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Budesonide Foam Has a Favorable Safety Profile for Inducing Remission in Mild-to-Moderate Ulcerative Proctitis or Proctosigmoiditis



Budesonide foam, a rectally administered, second-generation corticosteroid with extensive hepatic first-pass metabolism, is efficacious for the treatment of mild-to-moderate ulcerative proctitis and ulcerative proctosigmoiditis.


The aim of this study was to comprehensively assess the safety and pharmacokinetic profile of budesonide foam.


Data from five phase III studies were pooled to further evaluate safety, including an open-label study (once-daily treatment for 8 weeks), an active-comparator study (once-daily treatment for 4 weeks), and two placebo-controlled studies and an open-label extension study (twice-daily treatment for 2 weeks, then once daily for 4 weeks). Data from the placebo-controlled studies and two phase I studies (i.e., patients with mild-to-moderate ulcerative colitis and healthy volunteers) were pooled to evaluate the pharmacokinetics of budesonide foam.


A similar percentage of patients reported adverse events in the budesonide foam and placebo groups, with the majority of adverse events being mild or moderate in intensity (93.3 vs 96.0%, respectively). Adverse events occurred in 41.4 and 36.3% of patients receiving budesonide foam and placebo, respectively. Mean morning cortisol concentrations remained within the normal range for up to 8 weeks of treatment; there were no clinically relevant effects of budesonide foam on the hypothalamic-pituitary-adrenal axis. Population pharmacokinetic analysis demonstrated low systemic exposure after budesonide foam administration.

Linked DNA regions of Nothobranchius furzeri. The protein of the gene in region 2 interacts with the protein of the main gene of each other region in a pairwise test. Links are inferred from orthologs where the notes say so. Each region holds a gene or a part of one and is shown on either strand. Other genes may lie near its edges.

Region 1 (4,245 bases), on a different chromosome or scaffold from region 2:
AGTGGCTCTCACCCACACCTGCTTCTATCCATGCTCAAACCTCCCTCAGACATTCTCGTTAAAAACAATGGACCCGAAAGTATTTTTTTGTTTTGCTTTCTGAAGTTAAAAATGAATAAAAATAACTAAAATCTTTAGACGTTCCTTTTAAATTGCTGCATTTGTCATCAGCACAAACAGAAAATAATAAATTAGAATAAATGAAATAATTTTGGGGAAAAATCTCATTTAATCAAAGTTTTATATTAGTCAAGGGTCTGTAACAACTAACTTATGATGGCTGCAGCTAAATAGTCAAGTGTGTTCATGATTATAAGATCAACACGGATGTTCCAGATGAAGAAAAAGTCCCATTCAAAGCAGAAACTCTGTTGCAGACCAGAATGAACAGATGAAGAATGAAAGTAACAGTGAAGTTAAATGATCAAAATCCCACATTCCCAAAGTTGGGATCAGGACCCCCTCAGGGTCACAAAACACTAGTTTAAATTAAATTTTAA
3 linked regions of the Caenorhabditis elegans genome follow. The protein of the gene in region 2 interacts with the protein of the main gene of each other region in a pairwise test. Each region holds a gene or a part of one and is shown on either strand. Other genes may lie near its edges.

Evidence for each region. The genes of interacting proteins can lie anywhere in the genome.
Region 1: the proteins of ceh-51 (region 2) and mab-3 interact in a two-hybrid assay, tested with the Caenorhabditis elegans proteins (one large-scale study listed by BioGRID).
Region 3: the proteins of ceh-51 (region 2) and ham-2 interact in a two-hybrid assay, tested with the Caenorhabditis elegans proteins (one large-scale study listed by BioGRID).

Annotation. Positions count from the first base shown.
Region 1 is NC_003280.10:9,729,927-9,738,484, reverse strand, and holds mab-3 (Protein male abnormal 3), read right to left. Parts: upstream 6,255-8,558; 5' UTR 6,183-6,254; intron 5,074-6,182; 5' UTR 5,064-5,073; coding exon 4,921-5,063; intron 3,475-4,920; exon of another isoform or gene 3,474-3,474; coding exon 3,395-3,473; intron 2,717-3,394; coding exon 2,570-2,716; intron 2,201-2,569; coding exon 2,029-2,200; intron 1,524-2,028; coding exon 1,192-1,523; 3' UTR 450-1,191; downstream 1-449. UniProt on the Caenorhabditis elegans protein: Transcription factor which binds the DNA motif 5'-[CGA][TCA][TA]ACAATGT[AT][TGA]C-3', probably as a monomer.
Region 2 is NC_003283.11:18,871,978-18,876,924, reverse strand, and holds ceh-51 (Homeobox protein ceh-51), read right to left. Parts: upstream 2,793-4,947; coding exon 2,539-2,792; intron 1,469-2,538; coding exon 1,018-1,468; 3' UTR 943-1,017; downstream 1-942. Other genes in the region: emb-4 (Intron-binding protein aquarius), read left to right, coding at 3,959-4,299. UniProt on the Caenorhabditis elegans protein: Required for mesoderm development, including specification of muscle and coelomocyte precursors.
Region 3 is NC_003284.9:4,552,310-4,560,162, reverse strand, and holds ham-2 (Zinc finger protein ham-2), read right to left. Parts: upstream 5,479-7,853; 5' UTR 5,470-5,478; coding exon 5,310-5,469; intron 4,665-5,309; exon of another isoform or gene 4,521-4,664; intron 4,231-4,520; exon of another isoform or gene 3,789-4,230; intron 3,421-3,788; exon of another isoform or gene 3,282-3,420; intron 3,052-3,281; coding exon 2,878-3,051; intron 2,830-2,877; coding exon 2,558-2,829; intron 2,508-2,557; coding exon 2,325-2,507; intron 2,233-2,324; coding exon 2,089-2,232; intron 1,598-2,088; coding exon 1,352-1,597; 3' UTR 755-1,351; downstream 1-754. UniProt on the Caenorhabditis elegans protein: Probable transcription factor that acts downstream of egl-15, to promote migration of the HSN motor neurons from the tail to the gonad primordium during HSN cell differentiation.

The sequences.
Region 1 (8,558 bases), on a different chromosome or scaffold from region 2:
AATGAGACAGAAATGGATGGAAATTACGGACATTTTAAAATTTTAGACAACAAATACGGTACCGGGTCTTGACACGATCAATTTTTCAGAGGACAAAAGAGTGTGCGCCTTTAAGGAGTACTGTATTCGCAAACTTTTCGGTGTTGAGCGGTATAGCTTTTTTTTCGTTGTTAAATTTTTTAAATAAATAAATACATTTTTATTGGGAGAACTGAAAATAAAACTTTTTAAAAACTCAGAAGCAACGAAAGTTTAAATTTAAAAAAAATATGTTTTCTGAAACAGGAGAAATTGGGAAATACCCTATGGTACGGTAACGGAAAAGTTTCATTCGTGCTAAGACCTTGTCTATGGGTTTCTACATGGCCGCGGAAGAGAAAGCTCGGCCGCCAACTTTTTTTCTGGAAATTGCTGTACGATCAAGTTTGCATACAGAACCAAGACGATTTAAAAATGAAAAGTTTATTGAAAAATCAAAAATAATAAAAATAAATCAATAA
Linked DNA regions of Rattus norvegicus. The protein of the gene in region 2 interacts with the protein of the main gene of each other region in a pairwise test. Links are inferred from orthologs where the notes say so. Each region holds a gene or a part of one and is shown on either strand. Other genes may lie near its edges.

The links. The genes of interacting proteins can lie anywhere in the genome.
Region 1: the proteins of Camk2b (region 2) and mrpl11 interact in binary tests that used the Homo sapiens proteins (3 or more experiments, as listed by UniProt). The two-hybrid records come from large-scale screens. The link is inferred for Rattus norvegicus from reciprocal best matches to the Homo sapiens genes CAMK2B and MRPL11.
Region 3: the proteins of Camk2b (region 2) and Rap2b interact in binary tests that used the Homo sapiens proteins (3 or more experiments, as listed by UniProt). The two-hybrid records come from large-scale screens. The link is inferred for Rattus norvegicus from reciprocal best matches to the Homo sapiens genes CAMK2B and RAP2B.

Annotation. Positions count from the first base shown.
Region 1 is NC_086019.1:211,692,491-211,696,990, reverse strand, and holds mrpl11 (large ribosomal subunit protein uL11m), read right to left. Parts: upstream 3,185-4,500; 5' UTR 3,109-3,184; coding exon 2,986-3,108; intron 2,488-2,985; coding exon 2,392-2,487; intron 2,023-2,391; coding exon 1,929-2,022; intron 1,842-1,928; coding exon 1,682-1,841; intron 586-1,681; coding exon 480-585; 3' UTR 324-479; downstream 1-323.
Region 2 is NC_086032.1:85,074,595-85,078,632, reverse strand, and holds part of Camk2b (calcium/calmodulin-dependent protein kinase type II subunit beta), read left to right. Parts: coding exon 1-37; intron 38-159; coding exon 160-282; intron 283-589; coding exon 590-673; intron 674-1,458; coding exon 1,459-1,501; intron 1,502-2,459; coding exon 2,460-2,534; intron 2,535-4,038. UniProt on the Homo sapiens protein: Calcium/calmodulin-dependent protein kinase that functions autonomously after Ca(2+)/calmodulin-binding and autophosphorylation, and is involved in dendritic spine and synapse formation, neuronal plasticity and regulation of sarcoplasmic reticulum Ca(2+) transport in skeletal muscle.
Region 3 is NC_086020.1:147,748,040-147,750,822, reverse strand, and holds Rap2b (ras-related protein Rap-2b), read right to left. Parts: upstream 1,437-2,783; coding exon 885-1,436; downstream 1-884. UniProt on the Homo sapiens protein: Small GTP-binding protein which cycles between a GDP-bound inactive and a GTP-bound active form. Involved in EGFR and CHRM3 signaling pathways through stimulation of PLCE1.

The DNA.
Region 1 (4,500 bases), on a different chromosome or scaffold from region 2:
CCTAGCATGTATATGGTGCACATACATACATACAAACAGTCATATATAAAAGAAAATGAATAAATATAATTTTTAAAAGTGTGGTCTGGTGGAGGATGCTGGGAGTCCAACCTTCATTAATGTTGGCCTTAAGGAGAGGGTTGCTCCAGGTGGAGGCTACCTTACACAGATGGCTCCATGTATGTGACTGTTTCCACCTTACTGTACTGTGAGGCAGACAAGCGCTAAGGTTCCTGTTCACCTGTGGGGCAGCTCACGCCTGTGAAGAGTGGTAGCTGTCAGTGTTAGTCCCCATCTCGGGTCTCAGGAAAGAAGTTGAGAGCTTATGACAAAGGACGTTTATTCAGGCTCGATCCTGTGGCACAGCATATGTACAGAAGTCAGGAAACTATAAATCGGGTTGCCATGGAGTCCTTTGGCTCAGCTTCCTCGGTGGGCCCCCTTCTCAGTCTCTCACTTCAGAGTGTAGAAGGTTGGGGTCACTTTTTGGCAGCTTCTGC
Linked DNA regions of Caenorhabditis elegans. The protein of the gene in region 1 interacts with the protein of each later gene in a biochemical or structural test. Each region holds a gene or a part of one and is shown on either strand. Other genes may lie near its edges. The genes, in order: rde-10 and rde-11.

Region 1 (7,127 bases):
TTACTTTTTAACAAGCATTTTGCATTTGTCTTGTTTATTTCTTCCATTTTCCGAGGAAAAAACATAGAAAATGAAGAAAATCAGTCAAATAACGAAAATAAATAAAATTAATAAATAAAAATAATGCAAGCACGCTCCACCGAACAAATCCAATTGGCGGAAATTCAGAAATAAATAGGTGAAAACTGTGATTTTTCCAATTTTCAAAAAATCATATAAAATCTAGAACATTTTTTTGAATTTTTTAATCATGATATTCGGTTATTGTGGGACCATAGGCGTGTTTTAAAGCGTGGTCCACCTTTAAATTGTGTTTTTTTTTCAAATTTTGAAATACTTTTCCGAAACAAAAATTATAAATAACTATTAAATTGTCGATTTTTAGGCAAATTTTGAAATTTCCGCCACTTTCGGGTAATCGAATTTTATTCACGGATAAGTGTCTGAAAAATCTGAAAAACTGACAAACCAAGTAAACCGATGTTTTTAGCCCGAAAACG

This integrated analysis demonstrated that budesonide foam for the induction of remission of distal ulcerative colitis is safe overall, with no clinically relevant effects on the hypothalamic-pituitary-adrenal axis.

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